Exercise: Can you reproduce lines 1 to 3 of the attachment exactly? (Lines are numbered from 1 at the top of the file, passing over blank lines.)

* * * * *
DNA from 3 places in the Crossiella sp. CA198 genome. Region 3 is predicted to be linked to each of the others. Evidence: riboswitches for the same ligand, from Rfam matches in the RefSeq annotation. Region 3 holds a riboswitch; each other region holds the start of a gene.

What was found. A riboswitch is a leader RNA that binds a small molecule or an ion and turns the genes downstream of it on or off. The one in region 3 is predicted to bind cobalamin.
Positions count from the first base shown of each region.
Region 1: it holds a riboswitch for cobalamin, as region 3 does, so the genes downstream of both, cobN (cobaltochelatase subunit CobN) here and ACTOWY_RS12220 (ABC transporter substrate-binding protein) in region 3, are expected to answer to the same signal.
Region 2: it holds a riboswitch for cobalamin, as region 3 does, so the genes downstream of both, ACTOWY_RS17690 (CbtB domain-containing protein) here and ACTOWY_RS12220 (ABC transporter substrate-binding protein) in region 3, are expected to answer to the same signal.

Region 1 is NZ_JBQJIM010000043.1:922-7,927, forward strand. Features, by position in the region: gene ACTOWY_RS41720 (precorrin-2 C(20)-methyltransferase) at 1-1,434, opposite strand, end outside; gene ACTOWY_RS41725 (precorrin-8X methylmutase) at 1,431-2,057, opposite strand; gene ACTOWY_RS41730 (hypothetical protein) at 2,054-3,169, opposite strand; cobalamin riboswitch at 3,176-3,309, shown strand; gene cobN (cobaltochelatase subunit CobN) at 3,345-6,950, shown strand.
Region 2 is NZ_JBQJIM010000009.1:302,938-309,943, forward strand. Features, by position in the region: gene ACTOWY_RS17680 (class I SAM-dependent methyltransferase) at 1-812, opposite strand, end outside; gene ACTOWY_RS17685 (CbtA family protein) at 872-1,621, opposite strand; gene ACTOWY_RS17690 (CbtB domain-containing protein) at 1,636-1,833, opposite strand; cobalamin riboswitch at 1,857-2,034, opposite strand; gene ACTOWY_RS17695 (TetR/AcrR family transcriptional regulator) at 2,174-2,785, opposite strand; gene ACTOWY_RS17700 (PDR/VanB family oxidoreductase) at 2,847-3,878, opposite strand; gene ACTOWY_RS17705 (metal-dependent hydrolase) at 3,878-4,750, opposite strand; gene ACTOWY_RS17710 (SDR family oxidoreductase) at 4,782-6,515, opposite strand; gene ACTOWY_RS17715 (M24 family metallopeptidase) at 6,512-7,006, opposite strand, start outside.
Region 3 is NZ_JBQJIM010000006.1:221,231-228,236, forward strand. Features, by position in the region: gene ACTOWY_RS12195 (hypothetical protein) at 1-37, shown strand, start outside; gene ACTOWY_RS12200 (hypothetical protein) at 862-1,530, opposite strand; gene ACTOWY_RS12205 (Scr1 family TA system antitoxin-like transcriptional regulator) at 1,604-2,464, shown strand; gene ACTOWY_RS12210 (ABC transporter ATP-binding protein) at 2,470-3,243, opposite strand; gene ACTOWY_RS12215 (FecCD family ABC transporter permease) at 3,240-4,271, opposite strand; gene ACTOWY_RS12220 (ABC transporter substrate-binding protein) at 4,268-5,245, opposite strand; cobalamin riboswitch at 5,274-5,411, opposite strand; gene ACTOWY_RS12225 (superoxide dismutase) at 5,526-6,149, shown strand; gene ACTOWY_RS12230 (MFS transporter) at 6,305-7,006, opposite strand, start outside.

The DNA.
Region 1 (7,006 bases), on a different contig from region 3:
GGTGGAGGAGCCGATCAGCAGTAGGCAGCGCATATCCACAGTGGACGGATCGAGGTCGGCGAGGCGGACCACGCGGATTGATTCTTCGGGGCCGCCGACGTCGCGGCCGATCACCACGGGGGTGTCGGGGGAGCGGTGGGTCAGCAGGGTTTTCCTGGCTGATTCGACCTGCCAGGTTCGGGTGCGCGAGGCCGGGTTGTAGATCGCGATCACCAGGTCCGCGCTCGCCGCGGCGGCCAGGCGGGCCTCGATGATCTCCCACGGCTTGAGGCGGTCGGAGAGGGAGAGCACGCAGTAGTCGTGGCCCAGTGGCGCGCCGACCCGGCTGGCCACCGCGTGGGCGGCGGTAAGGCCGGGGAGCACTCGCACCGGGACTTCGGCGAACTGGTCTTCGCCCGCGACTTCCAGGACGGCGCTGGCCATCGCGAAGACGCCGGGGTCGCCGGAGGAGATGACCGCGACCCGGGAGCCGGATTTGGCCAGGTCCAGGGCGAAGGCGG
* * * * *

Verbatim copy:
DNA from 3 places in the Crossiella sp. CA198 genome. Region 3 is predicted to be linked to each of the others. Evidence: riboswitches for the same ligand, from Rfam matches in the RefSeq annotation. Region 3 holds a riboswitch; each other region holds the start of a gene.

What was found. A riboswitch is a leader RNA that binds a small molecule or an ion and turns the genes downstream of it on or off. The one in region 3 is predicted to bind cobalamin.
Positions count from the first base shown of each region.